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Therapy dog helps seniors

For the past two years Joe Sauliner, Bridget Roberts and Jax have been volunteers with the St. John Ambulance therapy dog program.
For the past two years Joe Sauliner, Bridget Roberts and Jax have been volunteers with the St. John Ambulance therapy dog program. - Submitted

St. John Ambulance holds training session later this month

GANDER, NL – Having retired two years ago, Joe Sauliner and his common law partner Bridget Roberts wanted to find a way to give back to the place they call home – central Newfoundland.

Living in Triton, they became involved in a number of different activities, but near and dear to their heart is the St. John Ambulance therapy dog program.

Along with their 72-pound golden doodle, Jax, Sauliner and Roberts received program certification through St. John Ambulance two years ago and every Tuesday they can be found at the Valley Vista senior’s home in Springdale. They are in Grand Falls-Windsor every second week. At times Jax will visit Lakeside Homes in Gander as well.

Sauliner, who is a retired Gander RCMP officer, said his daughter Erin is involved with the program as well.

“When we decided to do this, she wanted to come on board as well," he said. "We took the course together, and when we’re away and can get the dog into Gander, she’ll take him around. He gets around a fair bit, but he really does enjoy going to the homes.”

It’s been well worth the effort for the volunteers as well, according to Roberts.

“It’s very fulfilling and satisfying,” she said of the work. “You really build a relationship with the people you visit, and most people respond well to Jax, even having special treats for him.”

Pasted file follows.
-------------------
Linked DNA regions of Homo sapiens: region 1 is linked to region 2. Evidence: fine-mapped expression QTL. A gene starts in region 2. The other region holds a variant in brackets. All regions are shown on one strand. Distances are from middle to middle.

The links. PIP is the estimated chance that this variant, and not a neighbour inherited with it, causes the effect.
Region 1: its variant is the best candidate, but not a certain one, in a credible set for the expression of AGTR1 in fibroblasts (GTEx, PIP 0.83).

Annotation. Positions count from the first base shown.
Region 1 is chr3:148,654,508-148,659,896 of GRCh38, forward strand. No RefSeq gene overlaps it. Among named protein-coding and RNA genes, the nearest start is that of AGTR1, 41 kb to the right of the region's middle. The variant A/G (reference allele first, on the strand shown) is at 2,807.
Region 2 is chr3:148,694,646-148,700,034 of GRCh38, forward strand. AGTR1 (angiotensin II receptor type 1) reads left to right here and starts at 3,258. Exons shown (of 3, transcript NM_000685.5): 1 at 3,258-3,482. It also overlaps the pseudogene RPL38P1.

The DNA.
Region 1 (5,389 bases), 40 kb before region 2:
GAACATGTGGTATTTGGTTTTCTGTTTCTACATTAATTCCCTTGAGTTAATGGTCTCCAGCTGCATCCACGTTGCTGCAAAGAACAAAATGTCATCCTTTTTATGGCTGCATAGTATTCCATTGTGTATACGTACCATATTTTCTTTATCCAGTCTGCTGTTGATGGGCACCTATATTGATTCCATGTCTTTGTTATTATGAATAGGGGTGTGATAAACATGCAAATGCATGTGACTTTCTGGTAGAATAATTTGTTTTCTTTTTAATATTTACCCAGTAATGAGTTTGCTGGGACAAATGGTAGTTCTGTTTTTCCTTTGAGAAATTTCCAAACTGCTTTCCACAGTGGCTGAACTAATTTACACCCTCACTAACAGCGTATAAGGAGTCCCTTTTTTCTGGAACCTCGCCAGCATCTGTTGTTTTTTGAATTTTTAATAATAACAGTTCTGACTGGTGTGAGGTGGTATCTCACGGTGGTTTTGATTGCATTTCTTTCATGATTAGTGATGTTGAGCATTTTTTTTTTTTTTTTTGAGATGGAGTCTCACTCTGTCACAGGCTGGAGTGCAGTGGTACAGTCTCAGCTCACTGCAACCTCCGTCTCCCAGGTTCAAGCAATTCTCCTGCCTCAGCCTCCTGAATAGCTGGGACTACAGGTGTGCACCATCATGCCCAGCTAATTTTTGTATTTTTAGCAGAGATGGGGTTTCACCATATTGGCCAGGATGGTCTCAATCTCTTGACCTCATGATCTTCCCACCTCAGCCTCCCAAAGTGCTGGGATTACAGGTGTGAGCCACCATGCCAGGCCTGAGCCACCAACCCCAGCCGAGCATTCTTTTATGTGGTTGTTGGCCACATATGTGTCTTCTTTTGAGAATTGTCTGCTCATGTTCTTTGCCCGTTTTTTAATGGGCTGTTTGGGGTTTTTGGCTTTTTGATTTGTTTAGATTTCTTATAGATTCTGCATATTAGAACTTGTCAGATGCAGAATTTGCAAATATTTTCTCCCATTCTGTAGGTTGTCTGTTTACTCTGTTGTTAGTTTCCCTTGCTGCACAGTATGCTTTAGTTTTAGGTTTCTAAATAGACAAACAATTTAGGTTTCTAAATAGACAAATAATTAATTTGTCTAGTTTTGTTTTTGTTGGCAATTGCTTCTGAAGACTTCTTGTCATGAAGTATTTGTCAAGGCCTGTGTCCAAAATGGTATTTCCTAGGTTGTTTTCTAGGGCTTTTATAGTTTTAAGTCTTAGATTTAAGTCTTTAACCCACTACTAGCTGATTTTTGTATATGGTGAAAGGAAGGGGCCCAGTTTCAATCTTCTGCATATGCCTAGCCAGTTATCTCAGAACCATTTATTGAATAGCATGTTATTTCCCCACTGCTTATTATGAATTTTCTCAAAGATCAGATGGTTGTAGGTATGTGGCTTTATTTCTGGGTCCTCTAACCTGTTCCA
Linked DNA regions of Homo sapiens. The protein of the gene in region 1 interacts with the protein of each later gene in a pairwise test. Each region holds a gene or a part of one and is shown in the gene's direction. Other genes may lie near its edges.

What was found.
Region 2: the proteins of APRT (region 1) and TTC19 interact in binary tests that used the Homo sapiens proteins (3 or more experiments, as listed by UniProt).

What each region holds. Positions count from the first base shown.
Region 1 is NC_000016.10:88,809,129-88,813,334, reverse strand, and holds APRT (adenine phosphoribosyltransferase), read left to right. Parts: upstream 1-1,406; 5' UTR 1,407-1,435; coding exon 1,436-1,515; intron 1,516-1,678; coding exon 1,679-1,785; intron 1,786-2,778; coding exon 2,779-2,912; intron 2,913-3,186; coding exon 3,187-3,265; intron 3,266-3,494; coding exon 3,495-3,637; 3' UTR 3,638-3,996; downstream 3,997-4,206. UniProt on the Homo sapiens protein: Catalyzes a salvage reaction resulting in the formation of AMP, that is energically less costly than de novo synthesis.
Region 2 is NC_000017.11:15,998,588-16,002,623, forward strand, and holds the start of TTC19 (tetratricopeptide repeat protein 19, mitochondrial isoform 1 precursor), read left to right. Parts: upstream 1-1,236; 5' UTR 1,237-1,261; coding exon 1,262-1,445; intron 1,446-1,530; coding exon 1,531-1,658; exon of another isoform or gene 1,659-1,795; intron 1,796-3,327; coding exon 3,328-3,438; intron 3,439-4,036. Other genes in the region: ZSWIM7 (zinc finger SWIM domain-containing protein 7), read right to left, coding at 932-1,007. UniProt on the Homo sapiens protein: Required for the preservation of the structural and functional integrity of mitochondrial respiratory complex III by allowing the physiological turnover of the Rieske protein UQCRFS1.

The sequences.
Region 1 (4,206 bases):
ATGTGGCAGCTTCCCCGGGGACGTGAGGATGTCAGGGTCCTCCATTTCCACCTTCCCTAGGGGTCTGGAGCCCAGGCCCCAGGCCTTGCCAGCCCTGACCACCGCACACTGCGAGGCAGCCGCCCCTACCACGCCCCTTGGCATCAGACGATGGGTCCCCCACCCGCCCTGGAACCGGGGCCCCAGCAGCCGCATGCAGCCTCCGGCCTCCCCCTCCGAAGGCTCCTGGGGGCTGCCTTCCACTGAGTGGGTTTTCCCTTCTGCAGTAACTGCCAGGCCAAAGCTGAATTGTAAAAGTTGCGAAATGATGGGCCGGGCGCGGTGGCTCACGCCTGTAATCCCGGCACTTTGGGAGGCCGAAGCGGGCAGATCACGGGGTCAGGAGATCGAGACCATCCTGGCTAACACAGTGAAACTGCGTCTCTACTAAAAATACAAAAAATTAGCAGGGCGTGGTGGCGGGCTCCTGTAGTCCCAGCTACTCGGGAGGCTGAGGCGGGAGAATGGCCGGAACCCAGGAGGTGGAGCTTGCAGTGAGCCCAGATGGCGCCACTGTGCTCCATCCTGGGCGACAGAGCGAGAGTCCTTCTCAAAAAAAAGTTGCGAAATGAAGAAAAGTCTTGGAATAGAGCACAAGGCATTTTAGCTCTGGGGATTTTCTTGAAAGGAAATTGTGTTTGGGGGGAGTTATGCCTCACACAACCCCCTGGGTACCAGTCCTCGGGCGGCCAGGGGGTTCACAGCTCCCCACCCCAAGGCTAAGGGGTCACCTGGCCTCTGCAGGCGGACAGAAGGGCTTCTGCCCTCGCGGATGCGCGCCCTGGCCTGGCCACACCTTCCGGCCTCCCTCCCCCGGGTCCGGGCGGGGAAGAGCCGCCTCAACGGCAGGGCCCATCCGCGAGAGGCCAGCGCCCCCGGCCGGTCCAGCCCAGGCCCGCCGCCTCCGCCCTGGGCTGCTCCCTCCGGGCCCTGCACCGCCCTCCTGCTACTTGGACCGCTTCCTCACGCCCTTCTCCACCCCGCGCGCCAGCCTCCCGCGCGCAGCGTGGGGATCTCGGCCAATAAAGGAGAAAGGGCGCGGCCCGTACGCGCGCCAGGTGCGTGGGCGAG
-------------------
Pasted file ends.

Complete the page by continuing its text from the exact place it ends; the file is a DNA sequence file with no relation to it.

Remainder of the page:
Upcoming training

St. John Ambulance will be holding another training session in Gander later this month.

There are approximately 16 therapy dog volunteers involved with the program providing service in Gander, Grand Falls-Windsor, Botwood and Springdale.

Roberta Hewitt, director of marketing and community relations with St. John Ambulance says the therapy dog program brings love and companionship to those who may need it the most.

Pet companionship can result in numerous health benefits, such as reducing stress, lowering blood pressure, calming the distressed, comforting the despondent and distracting the pain-ridden.

“We are proud that our therapy dogs visit at long-term care facilities and hospitals in Central NL and we are very interested in seeing the program expand in this region,” she said. “To facilitate that, we have scheduled an orientation and evaluation for interested dog owners for late April.”

Sauliner called the process of becoming a dog therapy volunteer fairly reasonable.

It requires volunteers to have security clearance and partake in a one-day course.

“The course simulates a lot of people touching the dog, loud noises, people in different environments,” he said. “When you go into a home you don’t know what you’re going to encounter, and you need to have a dog that is capable of handling that.”

For more information or to register for the orientation and evaluation coming up on April 20-21 in Gander, please contact

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